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Government questioned as Iran put pressure on nuclear deal

8 May 2019 (updated on 8 May 2019)

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Iran has suspended its commitments to the 2015 nuclear deal. The country has been affected by the US withdrawal from the deal last year and subsequent sanctions.

Under the terms of the joint comprehensive plan of action (JCPOA), Iran reduced its nuclear enrichment ambitions, and sold the excess produced by its nuclear power stations abroad in return for a reduction of sanctions. Since the Trump administration withdrew the US from the deal in 2018, the US has re-imposed sanctions, and the Iranian economy and currency have suffered.

Iranian President, Hassan Rouhani says his country does not want to leave the deal, but that the actions of the US "made it impossible to continue" to implement the measures required by the deal. He called on the three European signatories, the UK, France and Germany, to act.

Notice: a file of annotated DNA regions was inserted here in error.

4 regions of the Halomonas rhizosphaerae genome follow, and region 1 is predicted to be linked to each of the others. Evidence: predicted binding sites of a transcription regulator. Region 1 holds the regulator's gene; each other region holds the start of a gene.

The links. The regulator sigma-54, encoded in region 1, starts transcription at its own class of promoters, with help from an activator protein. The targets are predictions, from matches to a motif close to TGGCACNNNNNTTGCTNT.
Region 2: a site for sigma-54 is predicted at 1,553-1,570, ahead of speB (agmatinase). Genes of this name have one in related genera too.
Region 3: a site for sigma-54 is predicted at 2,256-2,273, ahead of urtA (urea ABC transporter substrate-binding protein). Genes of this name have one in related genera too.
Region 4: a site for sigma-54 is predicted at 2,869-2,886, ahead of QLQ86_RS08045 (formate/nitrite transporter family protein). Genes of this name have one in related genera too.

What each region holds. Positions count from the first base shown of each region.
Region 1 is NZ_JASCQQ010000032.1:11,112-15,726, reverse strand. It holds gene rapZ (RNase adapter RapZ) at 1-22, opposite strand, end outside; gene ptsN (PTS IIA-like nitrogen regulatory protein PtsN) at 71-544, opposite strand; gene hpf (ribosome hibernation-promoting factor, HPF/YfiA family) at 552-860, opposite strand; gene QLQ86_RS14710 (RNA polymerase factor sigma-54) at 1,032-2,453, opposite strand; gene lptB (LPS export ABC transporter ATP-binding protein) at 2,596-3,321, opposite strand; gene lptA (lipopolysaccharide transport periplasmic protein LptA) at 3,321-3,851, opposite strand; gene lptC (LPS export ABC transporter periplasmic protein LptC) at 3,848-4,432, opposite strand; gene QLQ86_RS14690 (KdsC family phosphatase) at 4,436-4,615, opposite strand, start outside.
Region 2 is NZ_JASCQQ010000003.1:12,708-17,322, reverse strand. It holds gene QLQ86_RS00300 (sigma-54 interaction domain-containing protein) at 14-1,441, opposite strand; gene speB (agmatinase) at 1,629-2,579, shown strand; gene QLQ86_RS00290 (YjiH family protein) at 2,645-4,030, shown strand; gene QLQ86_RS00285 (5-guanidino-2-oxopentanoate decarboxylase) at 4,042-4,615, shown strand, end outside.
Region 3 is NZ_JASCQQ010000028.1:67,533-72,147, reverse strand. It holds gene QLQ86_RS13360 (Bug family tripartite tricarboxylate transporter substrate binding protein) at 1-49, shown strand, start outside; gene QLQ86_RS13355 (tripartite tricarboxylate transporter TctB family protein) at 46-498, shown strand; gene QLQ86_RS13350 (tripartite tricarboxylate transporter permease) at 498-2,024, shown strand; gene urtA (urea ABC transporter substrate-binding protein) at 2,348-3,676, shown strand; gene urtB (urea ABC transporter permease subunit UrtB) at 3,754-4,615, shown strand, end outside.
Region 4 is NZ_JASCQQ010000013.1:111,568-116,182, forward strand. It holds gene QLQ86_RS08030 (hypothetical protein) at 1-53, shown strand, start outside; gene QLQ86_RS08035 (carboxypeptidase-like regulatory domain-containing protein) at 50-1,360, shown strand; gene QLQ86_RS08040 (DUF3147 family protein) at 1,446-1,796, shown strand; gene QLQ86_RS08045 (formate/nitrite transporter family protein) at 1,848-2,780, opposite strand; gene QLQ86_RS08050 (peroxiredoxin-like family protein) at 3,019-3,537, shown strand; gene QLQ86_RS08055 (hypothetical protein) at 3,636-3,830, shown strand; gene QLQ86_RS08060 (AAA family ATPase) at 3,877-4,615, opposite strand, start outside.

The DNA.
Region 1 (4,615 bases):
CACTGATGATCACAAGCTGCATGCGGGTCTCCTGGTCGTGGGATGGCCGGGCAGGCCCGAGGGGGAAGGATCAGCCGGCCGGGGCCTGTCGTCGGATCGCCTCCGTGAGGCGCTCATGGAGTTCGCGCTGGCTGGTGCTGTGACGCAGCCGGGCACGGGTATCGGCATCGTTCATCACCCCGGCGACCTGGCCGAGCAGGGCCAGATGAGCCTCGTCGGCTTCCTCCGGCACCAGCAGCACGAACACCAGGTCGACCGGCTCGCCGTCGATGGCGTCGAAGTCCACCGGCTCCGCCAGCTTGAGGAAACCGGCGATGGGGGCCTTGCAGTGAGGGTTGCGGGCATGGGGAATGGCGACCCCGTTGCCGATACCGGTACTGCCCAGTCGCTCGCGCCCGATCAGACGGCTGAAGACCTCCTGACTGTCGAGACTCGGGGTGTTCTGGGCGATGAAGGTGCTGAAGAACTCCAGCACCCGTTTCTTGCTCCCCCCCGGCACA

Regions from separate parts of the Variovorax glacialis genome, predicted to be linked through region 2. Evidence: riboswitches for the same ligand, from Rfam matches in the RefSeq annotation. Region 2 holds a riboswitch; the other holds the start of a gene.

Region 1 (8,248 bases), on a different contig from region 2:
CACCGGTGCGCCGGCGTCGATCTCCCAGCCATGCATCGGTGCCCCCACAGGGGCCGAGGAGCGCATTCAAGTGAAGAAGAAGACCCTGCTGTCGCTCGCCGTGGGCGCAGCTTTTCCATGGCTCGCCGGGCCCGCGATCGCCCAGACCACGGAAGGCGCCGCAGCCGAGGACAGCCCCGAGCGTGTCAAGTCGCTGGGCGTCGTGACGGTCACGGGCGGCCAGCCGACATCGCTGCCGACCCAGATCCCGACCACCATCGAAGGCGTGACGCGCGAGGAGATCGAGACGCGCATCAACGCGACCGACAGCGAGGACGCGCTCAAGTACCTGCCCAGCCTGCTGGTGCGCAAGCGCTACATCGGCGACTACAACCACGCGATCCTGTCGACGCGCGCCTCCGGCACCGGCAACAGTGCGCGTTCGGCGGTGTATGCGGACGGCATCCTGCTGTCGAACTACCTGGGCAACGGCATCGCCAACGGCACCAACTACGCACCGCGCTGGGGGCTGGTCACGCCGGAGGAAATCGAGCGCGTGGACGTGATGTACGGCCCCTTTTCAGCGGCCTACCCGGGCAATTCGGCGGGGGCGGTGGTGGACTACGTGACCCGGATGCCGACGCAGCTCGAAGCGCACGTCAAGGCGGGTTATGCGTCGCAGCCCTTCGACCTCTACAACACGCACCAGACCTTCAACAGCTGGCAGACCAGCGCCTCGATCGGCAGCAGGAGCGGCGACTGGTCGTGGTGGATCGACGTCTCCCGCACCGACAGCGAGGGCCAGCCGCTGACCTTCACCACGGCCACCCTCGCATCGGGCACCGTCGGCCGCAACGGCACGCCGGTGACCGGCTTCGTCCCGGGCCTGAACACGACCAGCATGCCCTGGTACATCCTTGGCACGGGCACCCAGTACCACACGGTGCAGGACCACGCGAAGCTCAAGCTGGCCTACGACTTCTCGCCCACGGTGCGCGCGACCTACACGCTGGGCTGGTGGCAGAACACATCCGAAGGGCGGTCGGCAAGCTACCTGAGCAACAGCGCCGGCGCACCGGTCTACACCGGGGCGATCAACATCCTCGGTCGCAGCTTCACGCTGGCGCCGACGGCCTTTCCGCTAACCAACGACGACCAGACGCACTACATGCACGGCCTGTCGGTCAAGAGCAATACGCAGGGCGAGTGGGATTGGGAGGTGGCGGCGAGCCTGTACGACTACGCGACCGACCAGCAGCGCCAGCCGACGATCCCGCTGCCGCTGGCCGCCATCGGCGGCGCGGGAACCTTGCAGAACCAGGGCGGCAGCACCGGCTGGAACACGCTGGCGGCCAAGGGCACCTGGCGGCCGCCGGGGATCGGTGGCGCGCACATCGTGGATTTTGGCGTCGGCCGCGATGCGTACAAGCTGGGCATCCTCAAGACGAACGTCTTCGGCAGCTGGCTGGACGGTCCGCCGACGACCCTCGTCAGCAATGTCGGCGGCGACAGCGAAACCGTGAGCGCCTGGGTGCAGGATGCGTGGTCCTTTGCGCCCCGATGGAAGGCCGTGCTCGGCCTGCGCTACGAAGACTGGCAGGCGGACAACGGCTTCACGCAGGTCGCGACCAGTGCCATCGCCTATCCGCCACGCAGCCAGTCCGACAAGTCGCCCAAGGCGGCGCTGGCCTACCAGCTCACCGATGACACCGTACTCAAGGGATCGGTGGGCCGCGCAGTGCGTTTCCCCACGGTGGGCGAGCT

China and Russia, the remaining signatories, have blamed the US for the situation.

Making a statement to the Commons, Mark Field MP, the Minister of State said that the development was a cause for concern, urging the remaining JCPOA signatories to continue to work to deliver sanction relief to Iran, and asking third countries not to take actions that impede the ability of treaty members to do so. He said;

"It is important to remember that the UK remains very clear-eyed about Iran's destabilising activity in other parts of the Middle East [...] however we do see that this is best done through the JCPOA remaining in place."

Responding to the statement, John Baron reminded the House that the JCPAO averted conflict and was the result of ten years of diplomacy, and blamed the US for unilaterally endangering it. He urged the Government to do more, saying;

"If this deal fails [...] there is a real chance we could have nuclear proliferation across the region. If that was to happen, I doubt there would be any winners in that conflict."

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